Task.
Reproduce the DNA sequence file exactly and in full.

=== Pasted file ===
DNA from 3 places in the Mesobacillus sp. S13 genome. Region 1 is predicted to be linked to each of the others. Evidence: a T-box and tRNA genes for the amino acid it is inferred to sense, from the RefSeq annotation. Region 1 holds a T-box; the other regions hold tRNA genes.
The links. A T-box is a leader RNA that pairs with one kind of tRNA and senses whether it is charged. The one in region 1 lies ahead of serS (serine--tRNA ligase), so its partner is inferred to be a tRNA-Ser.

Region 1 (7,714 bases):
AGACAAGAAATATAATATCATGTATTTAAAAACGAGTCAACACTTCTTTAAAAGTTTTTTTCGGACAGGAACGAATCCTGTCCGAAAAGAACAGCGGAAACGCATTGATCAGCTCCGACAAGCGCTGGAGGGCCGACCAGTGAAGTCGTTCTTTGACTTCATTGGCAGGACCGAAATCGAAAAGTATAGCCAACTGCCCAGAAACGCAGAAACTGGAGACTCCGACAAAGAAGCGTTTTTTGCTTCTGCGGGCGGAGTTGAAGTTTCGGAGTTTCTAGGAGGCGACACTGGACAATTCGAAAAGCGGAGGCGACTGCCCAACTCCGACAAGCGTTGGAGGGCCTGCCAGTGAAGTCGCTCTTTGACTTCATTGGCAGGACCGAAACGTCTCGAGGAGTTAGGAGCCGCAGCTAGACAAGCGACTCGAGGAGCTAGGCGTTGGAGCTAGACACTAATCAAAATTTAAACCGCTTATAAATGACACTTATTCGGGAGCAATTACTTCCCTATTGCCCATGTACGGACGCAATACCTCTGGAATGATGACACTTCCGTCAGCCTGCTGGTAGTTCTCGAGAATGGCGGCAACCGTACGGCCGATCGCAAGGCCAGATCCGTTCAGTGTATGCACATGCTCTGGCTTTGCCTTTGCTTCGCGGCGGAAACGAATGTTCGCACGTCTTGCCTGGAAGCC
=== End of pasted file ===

DNA from 3 places in the Mesobacillus sp. S13 genome. Region 1 is predicted to be linked to each of the others. Evidence: a T-box and tRNA genes for the amino acid it is inferred to sense, from the RefSeq annotation. Region 1 holds a T-box; the other regions hold tRNA genes.
The links. A T-box is a leader RNA that pairs with one kind of tRNA and senses whether it is charged. The one in region 1 lies ahead of serS (serine--tRNA ligase), so its partner is inferred to be a tRNA-Ser.

Region 1 (7,714 bases):
AGACAAGAAATATAATATCATGTATTTAAAAACGAGTCAACACTTCTTTAAAAGTTTTTTTCGGACAGGAACGAATCCTGTCCGAAAAGAACAGCGGAAACGCATTGATCAGCTCCGACAAGCGCTGGAGGGCCGACCAGTGAAGTCGTTCTTTGACTTCATTGGCAGGACCGAAATCGAAAAGTATAGCCAACTGCCCAGAAACGCAGAAACTGGAGACTCCGACAAAGAAGCGTTTTTTGCTTCTGCGGGCGGAGTTGAAGTTTCGGAGTTTCTAGGAGGCGACACTGGACAATTCGAAAAGCGGAGGCGACTGCCCAACTCCGACAAGCGTTGGAGGGCCTGCCAGTGAAGTCGCTCTTTGACTTCATTGGCAGGACCGAAACGTCTCGAGGAGTTAGGAGCCGCAGCTAGACAAGCGACTCGAGGAGCTAGGCGTTGGAGCTAGACACTAATCAAAATTTAAACCGCTTATAAATGACACTTATTCGGGAGCAATTACTTCCCTATTGCCCATGTACGGACGCAATACCTCTGGAATGATGACACTTCCGTCAGCCTGCTGGTAGTTCTCGAGAATGGCGGCAACCGTACGGCCGATCGCAAGGCCAGATCCGTTCAGTGTATGCACATGCTCTGGCTTTGCCTTTGCTTCGCGGCGGAAACGAATGTTCGCACGTCTTGCCTGGAAGCC